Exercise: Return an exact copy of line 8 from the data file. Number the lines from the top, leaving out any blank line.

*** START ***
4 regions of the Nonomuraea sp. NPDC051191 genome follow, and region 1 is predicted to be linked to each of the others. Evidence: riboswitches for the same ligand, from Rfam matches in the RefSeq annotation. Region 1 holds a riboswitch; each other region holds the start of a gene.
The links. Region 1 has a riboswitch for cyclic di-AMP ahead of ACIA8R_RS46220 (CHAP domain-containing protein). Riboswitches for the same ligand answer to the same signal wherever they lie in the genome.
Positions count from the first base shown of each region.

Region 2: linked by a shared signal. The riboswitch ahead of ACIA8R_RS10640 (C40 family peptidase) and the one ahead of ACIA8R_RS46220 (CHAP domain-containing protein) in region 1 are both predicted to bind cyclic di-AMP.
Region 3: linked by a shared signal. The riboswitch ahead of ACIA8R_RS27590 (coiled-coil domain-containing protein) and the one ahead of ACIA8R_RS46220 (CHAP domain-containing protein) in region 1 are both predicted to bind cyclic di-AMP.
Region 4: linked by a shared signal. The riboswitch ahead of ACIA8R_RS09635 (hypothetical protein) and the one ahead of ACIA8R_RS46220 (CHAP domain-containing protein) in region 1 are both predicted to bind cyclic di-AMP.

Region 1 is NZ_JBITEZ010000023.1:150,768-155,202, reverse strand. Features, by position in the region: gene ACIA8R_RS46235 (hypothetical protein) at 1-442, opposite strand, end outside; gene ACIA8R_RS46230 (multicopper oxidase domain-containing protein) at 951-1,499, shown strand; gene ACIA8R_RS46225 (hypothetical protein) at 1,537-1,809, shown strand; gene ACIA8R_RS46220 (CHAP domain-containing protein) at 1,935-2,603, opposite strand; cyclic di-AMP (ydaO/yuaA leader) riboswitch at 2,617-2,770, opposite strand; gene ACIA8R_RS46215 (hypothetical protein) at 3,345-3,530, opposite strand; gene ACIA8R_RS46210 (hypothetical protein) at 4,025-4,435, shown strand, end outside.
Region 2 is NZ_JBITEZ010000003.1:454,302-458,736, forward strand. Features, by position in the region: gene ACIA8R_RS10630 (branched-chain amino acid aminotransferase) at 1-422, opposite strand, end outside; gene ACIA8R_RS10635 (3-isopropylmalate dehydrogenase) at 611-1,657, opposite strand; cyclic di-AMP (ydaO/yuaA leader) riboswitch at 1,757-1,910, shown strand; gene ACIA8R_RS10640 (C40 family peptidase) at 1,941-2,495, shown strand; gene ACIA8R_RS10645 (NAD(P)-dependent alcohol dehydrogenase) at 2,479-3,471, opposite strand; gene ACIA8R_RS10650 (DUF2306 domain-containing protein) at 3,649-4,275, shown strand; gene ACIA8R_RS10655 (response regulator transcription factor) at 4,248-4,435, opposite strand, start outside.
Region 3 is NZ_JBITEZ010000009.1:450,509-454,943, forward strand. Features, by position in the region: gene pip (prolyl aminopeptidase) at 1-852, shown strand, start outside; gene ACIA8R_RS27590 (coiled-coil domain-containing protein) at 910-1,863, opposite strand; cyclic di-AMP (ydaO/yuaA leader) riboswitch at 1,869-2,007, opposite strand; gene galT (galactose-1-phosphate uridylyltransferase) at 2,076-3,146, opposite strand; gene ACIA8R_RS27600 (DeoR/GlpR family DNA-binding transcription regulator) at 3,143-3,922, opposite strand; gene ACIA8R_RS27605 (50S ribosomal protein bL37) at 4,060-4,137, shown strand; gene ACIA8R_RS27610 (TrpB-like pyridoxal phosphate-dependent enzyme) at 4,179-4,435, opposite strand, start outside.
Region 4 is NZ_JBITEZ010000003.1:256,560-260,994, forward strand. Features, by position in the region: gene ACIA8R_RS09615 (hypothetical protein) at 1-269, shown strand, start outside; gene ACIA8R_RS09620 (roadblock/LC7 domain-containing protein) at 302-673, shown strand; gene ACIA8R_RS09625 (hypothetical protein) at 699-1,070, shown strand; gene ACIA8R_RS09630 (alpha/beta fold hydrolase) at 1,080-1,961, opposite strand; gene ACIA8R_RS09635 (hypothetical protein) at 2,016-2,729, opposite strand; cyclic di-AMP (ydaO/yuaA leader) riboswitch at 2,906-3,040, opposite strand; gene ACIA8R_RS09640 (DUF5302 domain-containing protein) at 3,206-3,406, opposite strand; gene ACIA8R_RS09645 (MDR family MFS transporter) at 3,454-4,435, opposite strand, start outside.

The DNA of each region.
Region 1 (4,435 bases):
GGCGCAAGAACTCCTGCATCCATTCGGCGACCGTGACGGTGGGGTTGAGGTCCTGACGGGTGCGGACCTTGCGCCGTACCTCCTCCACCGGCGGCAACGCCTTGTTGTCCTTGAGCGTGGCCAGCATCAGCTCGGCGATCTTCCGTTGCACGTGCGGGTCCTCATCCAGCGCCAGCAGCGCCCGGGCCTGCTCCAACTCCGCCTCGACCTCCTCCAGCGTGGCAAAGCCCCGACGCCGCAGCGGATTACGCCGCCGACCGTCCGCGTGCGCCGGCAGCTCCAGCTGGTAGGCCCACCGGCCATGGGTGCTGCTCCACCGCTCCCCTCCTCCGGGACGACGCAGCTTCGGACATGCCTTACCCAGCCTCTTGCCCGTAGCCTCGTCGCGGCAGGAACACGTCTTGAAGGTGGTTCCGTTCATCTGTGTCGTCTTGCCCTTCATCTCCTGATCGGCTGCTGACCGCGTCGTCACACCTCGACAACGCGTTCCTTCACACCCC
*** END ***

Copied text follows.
Region 2 is NZ_JBITEZ010000003.1:454,302-458,736, forward strand. Features, by position in the region: gene ACIA8R_RS10630 (branched-chain amino acid aminotransferase) at 1-422, opposite strand, end outside; gene ACIA8R_RS10635 (3-isopropylmalate dehydrogenase) at 611-1,657, opposite strand; cyclic di-AMP (ydaO/yuaA leader) riboswitch at 1,757-1,910, shown strand; gene ACIA8R_RS10640 (C40 family peptidase) at 1,941-2,495, shown strand; gene ACIA8R_RS10645 (NAD(P)-dependent alcohol dehydrogenase) at 2,479-3,471, opposite strand; gene ACIA8R_RS10650 (DUF2306 domain-containing protein) at 3,649-4,275, shown strand; gene ACIA8R_RS10655 (response regulator transcription factor) at 4,248-4,435, opposite strand, start outside.